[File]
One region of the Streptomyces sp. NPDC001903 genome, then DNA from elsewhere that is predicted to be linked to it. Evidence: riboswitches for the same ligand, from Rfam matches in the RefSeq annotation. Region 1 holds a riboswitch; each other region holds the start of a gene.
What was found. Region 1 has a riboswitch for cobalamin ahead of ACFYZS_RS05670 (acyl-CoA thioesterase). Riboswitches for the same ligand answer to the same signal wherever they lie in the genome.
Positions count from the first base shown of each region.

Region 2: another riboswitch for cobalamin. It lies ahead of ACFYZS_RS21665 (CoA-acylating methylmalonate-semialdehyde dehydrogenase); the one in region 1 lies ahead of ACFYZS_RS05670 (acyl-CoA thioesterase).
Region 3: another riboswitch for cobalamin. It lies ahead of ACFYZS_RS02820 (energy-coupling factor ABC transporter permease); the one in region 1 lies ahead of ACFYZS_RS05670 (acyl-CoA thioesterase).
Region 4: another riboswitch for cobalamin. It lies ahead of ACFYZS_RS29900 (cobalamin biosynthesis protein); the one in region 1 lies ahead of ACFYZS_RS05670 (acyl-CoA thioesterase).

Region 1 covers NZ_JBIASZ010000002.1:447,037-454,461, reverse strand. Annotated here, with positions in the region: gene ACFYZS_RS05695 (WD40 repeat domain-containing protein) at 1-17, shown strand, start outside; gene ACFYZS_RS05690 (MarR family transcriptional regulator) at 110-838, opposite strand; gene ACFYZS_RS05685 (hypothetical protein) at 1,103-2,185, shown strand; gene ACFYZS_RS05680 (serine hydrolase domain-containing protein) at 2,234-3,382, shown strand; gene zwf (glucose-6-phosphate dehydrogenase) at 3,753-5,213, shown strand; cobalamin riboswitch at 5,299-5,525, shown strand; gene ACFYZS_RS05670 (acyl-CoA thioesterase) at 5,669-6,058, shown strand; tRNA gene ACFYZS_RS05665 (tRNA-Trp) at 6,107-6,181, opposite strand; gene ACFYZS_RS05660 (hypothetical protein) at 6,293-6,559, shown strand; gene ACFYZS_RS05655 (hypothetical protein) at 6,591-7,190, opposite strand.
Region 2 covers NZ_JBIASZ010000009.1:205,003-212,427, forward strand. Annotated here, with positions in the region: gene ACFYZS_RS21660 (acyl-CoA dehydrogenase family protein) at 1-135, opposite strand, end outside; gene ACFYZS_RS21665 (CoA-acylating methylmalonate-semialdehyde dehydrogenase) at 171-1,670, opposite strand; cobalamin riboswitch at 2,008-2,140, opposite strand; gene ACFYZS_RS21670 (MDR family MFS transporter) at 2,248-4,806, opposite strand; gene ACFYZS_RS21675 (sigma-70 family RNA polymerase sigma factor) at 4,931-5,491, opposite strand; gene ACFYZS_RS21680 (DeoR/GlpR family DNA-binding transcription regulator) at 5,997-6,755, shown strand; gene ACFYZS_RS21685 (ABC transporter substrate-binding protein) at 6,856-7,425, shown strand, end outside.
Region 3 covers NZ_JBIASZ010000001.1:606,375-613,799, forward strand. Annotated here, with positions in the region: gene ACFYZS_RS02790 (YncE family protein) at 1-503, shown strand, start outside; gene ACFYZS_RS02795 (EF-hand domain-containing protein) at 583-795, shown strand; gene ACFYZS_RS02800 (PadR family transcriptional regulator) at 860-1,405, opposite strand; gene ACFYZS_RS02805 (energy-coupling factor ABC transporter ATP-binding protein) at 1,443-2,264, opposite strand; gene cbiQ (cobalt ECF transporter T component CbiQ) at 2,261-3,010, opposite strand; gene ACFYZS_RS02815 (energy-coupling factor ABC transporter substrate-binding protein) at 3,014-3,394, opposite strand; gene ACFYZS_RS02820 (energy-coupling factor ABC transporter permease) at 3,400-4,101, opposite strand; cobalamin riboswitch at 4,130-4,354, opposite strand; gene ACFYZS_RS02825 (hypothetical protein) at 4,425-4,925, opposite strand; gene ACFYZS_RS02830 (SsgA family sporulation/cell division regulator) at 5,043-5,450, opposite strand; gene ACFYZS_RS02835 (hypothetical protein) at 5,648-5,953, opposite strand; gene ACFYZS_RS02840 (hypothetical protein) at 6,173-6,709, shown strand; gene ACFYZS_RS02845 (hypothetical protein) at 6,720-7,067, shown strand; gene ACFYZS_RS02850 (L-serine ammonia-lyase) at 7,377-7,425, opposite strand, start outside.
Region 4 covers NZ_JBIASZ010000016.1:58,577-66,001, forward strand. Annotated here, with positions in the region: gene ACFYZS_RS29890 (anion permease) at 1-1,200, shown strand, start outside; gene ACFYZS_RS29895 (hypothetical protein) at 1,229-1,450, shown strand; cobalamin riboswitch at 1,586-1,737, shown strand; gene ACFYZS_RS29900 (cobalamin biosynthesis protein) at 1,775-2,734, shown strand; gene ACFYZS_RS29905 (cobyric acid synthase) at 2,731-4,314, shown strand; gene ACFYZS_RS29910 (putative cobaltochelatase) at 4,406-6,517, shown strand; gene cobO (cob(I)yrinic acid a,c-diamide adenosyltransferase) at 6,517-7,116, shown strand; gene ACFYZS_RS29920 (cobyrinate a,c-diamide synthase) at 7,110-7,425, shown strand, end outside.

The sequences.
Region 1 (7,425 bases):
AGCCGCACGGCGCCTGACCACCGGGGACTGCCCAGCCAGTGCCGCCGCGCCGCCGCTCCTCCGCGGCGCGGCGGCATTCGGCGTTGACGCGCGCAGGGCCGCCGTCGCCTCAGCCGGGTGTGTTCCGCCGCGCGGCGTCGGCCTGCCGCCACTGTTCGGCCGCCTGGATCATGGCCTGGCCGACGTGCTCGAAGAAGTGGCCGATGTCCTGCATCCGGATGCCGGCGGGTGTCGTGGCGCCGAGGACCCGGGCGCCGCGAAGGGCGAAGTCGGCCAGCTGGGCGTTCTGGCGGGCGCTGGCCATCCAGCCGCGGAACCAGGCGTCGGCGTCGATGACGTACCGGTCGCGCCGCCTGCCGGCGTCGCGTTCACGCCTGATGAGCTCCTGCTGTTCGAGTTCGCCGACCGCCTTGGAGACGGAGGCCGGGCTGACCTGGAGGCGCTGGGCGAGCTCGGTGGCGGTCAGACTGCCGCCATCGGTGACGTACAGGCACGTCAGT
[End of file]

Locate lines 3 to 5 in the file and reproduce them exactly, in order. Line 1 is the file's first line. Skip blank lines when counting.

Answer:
Positions count from the first base shown of each region.

Region 2: another riboswitch for cobalamin. It lies ahead of ACFYZS_RS21665 (CoA-acylating methylmalonate-semialdehyde dehydrogenase); the one in region 1 lies ahead of ACFYZS_RS05670 (acyl-CoA thioesterase).
Region 3: another riboswitch for cobalamin. It lies ahead of ACFYZS_RS02820 (energy-coupling factor ABC transporter permease); the one in region 1 lies ahead of ACFYZS_RS05670 (acyl-CoA thioesterase).